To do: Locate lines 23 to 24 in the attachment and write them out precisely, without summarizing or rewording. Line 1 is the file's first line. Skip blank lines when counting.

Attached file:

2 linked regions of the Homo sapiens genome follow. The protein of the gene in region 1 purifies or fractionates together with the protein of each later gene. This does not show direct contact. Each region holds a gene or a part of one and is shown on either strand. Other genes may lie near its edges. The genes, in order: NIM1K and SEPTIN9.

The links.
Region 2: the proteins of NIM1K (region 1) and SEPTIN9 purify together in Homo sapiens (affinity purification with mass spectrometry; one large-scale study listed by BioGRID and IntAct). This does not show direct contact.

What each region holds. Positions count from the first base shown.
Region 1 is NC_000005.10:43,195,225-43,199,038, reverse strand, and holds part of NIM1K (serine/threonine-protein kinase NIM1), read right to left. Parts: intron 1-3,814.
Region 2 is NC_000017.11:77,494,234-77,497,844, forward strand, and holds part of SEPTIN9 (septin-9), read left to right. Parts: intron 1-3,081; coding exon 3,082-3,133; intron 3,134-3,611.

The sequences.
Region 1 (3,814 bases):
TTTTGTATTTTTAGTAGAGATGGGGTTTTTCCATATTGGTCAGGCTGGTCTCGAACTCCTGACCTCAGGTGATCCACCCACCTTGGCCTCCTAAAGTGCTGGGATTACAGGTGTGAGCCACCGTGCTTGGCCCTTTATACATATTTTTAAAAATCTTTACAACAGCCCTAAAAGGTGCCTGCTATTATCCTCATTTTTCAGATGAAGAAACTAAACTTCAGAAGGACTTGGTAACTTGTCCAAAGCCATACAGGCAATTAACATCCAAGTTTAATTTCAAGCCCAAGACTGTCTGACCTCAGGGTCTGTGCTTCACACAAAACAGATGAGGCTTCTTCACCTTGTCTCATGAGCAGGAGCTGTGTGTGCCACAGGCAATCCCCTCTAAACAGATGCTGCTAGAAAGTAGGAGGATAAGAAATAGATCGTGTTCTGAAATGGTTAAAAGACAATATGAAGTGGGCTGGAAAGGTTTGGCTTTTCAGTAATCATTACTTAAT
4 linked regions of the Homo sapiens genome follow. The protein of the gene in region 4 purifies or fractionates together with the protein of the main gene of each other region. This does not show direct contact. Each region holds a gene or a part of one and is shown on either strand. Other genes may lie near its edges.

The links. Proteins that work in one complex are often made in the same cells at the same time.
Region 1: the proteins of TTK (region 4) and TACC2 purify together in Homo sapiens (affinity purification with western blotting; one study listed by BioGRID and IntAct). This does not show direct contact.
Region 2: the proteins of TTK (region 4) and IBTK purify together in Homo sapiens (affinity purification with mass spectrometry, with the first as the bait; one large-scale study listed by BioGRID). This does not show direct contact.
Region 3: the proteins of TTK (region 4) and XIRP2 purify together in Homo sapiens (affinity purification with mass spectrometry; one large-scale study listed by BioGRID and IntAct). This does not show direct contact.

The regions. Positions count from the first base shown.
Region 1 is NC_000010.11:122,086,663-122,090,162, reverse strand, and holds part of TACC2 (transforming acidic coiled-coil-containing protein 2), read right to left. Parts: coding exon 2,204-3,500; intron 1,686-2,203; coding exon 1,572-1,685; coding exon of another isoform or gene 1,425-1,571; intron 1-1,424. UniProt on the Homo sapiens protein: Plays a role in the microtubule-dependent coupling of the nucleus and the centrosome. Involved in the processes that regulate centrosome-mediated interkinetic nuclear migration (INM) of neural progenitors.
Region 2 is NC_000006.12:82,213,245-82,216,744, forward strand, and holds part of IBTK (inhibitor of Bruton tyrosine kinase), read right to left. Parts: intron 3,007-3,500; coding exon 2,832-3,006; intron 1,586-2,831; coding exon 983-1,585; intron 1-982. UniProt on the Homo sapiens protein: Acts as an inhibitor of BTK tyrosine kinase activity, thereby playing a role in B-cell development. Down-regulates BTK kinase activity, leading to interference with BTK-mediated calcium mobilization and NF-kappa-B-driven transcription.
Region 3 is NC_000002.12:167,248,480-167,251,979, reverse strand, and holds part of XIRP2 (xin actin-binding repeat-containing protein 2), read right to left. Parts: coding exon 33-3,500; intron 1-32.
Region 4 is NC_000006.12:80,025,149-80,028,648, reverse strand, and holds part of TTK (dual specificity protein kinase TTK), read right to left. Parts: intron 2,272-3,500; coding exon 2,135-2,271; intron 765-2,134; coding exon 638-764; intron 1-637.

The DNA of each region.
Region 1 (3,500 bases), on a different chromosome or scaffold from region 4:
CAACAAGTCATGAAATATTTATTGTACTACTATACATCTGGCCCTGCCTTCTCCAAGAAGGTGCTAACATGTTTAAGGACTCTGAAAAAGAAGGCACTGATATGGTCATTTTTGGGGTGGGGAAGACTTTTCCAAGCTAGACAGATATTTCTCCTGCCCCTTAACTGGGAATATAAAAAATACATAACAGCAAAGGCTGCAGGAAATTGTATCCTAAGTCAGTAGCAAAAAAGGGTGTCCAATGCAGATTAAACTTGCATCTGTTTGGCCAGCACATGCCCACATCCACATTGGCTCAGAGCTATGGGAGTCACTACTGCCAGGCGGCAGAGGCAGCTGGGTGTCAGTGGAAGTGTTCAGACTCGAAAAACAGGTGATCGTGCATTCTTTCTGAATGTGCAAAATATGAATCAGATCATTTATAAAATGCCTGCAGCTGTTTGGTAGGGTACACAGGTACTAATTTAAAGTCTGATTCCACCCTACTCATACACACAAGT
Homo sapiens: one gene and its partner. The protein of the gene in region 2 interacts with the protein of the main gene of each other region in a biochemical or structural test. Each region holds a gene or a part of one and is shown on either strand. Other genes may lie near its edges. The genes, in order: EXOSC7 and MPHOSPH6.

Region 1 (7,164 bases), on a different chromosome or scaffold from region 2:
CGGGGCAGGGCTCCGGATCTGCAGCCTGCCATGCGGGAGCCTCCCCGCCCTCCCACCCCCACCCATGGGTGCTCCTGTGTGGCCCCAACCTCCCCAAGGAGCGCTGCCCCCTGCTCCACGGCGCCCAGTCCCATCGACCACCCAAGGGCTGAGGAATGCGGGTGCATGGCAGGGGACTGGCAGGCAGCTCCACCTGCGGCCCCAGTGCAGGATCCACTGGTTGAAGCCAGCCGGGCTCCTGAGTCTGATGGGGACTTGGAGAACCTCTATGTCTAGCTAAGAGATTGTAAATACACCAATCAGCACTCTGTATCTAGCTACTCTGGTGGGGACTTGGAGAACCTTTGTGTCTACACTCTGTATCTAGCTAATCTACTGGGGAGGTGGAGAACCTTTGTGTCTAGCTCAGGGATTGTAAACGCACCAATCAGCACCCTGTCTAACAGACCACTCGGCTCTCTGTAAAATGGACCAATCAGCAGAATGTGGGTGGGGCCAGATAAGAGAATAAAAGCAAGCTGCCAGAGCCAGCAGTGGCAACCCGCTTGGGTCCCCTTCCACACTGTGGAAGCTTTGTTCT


Homo sapiens: one gene and its partner. The protein of the gene in region 2 interacts with the protein of the main gene of each other region in a biochemical or structural test. Each region holds a gene or a part of one and is shown on either strand. Other genes may lie near its edges. The genes, in order: EXOSC7 and MPHOSPH6.

Region 1 (7,164 bases), on a different chromosome or scaffold from region 2: